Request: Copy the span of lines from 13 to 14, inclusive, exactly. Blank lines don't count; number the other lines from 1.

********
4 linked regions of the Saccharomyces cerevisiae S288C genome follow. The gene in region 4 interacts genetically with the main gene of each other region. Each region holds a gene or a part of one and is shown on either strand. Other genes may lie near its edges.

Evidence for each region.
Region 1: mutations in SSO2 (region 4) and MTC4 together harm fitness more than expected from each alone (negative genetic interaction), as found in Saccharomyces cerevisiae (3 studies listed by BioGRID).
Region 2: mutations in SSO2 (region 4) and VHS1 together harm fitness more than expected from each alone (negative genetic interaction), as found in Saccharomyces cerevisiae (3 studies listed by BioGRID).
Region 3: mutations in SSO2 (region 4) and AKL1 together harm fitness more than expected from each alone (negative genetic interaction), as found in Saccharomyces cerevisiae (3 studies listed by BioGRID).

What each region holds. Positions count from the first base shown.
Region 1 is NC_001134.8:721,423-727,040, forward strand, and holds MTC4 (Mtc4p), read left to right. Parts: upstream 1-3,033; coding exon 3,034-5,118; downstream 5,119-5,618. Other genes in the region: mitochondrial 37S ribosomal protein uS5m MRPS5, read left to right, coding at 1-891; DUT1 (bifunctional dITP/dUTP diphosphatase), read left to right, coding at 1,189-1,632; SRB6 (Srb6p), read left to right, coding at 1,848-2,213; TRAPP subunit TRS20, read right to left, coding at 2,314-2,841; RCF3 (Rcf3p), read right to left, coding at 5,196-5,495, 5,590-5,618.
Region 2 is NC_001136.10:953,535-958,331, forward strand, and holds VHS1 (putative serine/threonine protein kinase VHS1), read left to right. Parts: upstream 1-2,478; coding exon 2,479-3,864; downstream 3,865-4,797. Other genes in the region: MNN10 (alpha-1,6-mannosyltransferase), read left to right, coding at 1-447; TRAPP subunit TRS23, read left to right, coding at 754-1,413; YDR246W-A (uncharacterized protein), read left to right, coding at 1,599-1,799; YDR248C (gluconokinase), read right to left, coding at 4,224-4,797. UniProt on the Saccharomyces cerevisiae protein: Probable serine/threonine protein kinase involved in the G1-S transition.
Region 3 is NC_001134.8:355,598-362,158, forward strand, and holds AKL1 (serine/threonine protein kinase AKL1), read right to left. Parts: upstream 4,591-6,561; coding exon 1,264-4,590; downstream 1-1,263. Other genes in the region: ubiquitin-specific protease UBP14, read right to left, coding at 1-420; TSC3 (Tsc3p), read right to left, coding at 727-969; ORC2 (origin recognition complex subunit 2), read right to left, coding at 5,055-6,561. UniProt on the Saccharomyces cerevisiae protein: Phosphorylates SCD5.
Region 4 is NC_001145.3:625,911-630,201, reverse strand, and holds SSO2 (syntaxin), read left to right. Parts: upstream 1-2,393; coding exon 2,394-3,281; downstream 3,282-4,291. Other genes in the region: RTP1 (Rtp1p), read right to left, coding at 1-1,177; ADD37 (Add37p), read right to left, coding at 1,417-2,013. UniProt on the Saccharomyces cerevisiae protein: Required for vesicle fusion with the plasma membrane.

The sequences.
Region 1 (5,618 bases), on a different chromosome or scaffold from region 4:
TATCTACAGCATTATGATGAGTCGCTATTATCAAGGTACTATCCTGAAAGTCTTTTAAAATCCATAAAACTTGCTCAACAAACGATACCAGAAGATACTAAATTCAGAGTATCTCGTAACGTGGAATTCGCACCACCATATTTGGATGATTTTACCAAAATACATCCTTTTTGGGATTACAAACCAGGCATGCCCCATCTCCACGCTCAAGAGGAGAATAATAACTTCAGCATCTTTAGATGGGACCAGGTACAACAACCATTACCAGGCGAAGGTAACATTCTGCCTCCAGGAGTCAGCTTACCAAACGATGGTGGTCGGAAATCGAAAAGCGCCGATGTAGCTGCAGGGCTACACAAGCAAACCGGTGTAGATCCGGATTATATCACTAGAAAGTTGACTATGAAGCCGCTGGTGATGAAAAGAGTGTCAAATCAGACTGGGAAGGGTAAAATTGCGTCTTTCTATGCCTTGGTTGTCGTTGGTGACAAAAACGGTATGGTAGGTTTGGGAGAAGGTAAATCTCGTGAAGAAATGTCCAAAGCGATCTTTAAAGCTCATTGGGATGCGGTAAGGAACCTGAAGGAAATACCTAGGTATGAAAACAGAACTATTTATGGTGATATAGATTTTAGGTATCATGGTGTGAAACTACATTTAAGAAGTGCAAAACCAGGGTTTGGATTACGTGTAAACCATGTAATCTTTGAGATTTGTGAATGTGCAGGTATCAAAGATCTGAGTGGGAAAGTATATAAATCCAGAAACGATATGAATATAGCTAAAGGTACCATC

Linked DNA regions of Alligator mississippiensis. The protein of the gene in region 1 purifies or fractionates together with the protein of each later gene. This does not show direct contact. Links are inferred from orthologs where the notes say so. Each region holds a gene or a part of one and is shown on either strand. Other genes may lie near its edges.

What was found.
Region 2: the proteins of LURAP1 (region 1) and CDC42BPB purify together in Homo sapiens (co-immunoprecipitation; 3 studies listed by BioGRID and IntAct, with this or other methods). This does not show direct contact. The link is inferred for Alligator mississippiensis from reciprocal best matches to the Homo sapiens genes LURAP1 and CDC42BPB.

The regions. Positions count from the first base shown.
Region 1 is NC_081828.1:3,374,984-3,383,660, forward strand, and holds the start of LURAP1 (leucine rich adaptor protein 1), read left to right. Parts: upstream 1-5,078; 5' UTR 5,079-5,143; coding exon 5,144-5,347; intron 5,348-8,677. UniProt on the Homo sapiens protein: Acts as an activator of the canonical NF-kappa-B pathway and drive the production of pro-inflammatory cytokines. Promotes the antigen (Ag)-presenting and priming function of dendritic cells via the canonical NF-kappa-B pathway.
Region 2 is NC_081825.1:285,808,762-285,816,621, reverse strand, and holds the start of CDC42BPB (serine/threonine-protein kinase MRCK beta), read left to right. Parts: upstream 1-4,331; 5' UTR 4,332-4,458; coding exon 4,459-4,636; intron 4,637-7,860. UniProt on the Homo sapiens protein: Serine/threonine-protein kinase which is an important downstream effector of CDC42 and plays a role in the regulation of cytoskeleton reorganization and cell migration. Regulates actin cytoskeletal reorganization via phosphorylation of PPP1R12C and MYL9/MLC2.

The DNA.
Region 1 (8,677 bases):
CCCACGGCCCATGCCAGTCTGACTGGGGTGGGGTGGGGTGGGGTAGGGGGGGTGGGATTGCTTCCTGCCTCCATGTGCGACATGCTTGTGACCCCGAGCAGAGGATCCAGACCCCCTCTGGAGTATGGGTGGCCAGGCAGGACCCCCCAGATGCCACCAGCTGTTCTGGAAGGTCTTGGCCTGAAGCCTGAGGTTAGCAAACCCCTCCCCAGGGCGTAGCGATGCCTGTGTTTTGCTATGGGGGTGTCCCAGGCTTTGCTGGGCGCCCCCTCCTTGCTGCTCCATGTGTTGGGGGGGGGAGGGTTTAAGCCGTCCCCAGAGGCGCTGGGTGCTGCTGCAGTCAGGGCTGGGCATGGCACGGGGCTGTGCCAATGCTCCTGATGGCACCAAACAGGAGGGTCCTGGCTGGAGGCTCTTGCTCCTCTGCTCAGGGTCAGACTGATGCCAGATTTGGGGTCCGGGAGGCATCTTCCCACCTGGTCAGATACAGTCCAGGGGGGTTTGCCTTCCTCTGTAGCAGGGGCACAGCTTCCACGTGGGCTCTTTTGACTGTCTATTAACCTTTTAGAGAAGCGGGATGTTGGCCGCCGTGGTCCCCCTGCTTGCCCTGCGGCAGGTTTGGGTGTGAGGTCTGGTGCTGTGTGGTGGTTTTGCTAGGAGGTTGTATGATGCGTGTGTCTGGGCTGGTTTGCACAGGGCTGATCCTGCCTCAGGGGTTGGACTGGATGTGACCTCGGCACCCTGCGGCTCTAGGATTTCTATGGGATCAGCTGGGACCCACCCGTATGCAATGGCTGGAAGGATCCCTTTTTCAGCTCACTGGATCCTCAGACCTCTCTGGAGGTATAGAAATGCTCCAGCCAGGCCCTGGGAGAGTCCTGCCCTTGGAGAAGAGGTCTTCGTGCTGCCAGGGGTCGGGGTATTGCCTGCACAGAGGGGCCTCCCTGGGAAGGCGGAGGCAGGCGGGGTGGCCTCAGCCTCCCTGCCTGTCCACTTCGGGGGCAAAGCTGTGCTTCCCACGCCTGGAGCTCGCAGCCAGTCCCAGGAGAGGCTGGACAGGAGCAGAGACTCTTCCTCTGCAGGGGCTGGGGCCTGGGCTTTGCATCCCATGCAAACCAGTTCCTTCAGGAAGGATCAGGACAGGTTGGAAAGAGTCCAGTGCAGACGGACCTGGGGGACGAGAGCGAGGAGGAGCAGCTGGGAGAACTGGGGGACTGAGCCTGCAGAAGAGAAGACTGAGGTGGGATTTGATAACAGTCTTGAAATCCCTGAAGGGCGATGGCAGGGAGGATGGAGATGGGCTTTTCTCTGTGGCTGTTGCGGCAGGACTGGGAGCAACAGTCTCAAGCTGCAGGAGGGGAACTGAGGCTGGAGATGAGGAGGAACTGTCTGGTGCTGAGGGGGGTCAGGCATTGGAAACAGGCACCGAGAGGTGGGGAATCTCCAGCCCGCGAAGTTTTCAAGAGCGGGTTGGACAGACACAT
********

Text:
TATCTACAGCATTATGATGAGTCGCTATTATCAAGGTACTATCCTGAAAGTCTTTTAAAATCCATAAAACTTGCTCAACAAACGATACCAGAAGATACTAAATTCAGAGTATCTCGTAACGTGGAATTCGCACCACCATATTTGGATGATTTTACCAAAATACATCCTTTTTGGGATTACAAACCAGGCATGCCCCATCTCCACGCTCAAGAGGAGAATAATAACTTCAGCATCTTTAGATGGGACCAGGTACAACAACCATTACCAGGCGAAGGTAACATTCTGCCTCCAGGAGTCAGCTTACCAAACGATGGTGGTCGGAAATCGAAAAGCGCCGATGTAGCTGCAGGGCTACACAAGCAAACCGGTGTAGATCCGGATTATATCACTAGAAAGTTGACTATGAAGCCGCTGGTGATGAAAAGAGTGTCAAATCAGACTGGGAAGGGTAAAATTGCGTCTTTCTATGCCTTGGTTGTCGTTGGTGACAAAAACGGTATGGTAGGTTTGGGAGAAGGTAAATCTCGTGAAGAAATGTCCAAAGCGATCTTTAAAGCTCATTGGGATGCGGTAAGGAACCTGAAGGAAATACCTAGGTATGAAAACAGAACTATTTATGGTGATATAGATTTTAGGTATCATGGTGTGAAACTACATTTAAGAAGTGCAAAACCAGGGTTTGGATTACGTGTAAACCATGTAATCTTTGAGATTTGTGAATGTGCAGGTATCAAAGATCTGAGTGGGAAAGTATATAAATCCAGAAACGATATGAATATAGCTAAAGGTACCATC

Linked DNA regions of Alligator mississippiensis. The protein of the gene in region 1 purifies or fractionates together with the protein of each later gene. This does not show direct contact. Links are inferred from orthologs where the notes say so. Each region holds a gene or a part of one and is shown on either strand. Other genes may lie near its edges.